The group of investors includes The Bill and Melinda Gates Foundation, The Rockefeller Foundation, Monsanto Corporation, Syngenta Foundation, and the Government of Norway.
- Syria crops sheltered in Arctic doomsday vault (Deseret News, Feb. 28, 2012):
STOCKHOLM — Chick peas, fava beans and other seeds from a facility in Syria are among the 25,000 new samples being deposited this week in an Arctic seed vault built to protect food crops from wars and natural disasters, officials said Tuesday.
The latest additions mean that the Svalbard Global Seed Vault — a master backup to the world’s other seed banks — has now secured more than 740,000 samples since it opened in a remote Norwegian archipelago in 2008.
That represents an estimated three-quarters of the biological diversity of the world’s major food crops, said Cary Fowler, executive director of the Global Crop Diversity Trust, which maintains the vault with Norway’s government and the Nordic Genetic Resources Center.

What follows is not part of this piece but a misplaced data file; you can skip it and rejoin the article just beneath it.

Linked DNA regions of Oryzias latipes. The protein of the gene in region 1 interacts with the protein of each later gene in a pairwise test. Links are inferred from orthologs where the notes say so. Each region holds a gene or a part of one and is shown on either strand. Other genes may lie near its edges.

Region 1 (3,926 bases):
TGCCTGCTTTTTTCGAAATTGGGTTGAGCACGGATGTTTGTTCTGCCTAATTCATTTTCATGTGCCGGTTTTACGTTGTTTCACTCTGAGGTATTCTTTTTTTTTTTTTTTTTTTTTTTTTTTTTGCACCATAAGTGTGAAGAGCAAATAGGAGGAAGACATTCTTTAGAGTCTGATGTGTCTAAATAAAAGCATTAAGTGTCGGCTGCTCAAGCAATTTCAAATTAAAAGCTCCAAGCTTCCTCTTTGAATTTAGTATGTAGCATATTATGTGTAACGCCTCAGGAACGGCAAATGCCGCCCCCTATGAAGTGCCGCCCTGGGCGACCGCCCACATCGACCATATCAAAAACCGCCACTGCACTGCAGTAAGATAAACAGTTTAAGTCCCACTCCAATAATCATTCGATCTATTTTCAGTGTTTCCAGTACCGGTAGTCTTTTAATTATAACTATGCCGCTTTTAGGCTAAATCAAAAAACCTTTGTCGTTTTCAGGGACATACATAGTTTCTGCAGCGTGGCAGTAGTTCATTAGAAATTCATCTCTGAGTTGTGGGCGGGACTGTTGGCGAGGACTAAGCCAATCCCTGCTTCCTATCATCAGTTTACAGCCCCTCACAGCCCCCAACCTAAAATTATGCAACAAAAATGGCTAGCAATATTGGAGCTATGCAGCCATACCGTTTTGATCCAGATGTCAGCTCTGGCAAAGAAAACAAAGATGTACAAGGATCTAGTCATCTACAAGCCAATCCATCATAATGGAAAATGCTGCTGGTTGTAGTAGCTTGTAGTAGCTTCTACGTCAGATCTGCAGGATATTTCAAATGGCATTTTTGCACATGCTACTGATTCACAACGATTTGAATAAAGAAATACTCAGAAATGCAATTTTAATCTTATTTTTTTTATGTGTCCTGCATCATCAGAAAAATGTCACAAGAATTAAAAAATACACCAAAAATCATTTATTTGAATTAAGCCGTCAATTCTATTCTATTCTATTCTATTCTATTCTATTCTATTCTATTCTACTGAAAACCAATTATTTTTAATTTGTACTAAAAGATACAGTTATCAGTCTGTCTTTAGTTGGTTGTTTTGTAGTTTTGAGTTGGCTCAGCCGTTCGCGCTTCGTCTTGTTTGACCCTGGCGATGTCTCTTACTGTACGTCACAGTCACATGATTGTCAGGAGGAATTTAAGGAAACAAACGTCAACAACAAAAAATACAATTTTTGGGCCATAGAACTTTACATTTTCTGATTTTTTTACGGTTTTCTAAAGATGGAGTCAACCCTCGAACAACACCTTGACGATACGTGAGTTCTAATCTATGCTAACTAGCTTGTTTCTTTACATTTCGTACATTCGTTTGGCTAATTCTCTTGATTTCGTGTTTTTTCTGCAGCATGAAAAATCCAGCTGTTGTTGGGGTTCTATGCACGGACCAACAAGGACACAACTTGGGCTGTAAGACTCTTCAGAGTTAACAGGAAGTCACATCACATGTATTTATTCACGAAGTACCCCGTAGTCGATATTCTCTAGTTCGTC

With the shipment from the Syria-based International Center for Agricultural Research in the Dry Areas, almost its entire collection is now backed up in Svalbard, Fowler told The Associated Press.
“I think the events unfolding in Syria obviously underline the importance of having safety duplication outside of a country,” he said, adding the facility had not been damaged in the military crackdown on an anti-government uprising.
He noted that wars destroyed seed banks in Iraq and Afghanistan. Another one in Egypt was looted during last year’s uprising.
The Svalbard Global Seed Vault — sometimes referred to as a doomsday vault — is designed to withstand global warming, earthquakes and even nuclear strikes.